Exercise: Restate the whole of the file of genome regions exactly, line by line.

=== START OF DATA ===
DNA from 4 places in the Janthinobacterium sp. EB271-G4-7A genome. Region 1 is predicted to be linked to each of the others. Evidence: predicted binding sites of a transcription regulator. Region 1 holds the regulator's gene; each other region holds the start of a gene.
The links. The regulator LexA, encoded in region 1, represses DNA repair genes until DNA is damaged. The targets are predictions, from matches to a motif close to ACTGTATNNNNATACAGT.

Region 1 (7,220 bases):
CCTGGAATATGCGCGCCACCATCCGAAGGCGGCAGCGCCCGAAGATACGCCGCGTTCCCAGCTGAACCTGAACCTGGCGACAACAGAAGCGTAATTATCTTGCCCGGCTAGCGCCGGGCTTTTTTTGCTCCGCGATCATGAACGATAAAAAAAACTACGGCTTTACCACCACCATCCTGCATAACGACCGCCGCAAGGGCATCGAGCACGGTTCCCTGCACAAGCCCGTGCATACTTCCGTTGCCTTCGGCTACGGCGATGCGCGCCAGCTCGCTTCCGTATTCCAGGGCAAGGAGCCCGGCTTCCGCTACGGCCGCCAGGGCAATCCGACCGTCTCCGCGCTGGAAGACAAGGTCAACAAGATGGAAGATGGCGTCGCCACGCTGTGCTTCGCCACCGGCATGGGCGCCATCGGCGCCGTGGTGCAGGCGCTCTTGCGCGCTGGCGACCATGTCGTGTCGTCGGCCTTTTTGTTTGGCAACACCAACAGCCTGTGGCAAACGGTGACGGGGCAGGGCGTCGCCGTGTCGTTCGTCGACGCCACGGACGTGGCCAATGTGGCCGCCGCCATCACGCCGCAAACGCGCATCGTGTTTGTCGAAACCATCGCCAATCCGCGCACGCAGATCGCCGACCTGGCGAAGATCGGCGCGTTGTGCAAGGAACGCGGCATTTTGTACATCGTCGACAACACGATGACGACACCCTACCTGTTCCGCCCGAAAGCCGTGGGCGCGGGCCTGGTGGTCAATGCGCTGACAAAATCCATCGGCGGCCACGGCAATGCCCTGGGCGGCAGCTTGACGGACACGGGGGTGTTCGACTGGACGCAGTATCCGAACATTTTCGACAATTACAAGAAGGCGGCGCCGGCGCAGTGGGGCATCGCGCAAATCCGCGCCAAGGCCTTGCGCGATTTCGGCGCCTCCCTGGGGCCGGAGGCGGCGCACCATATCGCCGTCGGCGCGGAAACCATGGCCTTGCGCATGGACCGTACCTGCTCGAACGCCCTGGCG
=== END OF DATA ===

DNA from 4 places in the Janthinobacterium sp. EB271-G4-7A genome. Region 1 is predicted to be linked to each of the others. Evidence: predicted binding sites of a transcription regulator. Region 1 holds the regulator's gene; each other region holds the start of a gene.
The links. The regulator LexA, encoded in region 1, represses DNA repair genes until DNA is damaged. The targets are predictions, from matches to a motif close to ACTGTATNNNNATACAGT.

Region 1 (7,220 bases):
CCTGGAATATGCGCGCCACCATCCGAAGGCGGCAGCGCCCGAAGATACGCCGCGTTCCCAGCTGAACCTGAACCTGGCGACAACAGAAGCGTAATTATCTTGCCCGGCTAGCGCCGGGCTTTTTTTGCTCCGCGATCATGAACGATAAAAAAAACTACGGCTTTACCACCACCATCCTGCATAACGACCGCCGCAAGGGCATCGAGCACGGTTCCCTGCACAAGCCCGTGCATACTTCCGTTGCCTTCGGCTACGGCGATGCGCGCCAGCTCGCTTCCGTATTCCAGGGCAAGGAGCCCGGCTTCCGCTACGGCCGCCAGGGCAATCCGACCGTCTCCGCGCTGGAAGACAAGGTCAACAAGATGGAAGATGGCGTCGCCACGCTGTGCTTCGCCACCGGCATGGGCGCCATCGGCGCCGTGGTGCAGGCGCTCTTGCGCGCTGGCGACCATGTCGTGTCGTCGGCCTTTTTGTTTGGCAACACCAACAGCCTGTGGCAAACGGTGACGGGGCAGGGCGTCGCCGTGTCGTTCGTCGACGCCACGGACGTGGCCAATGTGGCCGCCGCCATCACGCCGCAAACGCGCATCGTGTTTGTCGAAACCATCGCCAATCCGCGCACGCAGATCGCCGACCTGGCGAAGATCGGCGCGTTGTGCAAGGAACGCGGCATTTTGTACATCGTCGACAACACGATGACGACACCCTACCTGTTCCGCCCGAAAGCCGTGGGCGCGGGCCTGGTGGTCAATGCGCTGACAAAATCCATCGGCGGCCACGGCAATGCCCTGGGCGGCAGCTTGACGGACACGGGGGTGTTCGACTGGACGCAGTATCCGAACATTTTCGACAATTACAAGAAGGCGGCGCCGGCGCAGTGGGGCATCGCGCAAATCCGCGCCAAGGCCTTGCGCGATTTCGGCGCCTCCCTGGGGCCGGAGGCGGCGCACCATATCGCCGTCGGCGCGGAAACCATGGCCTTGCGCATGGACCGTACCTGCTCGAACGCCCTGGCG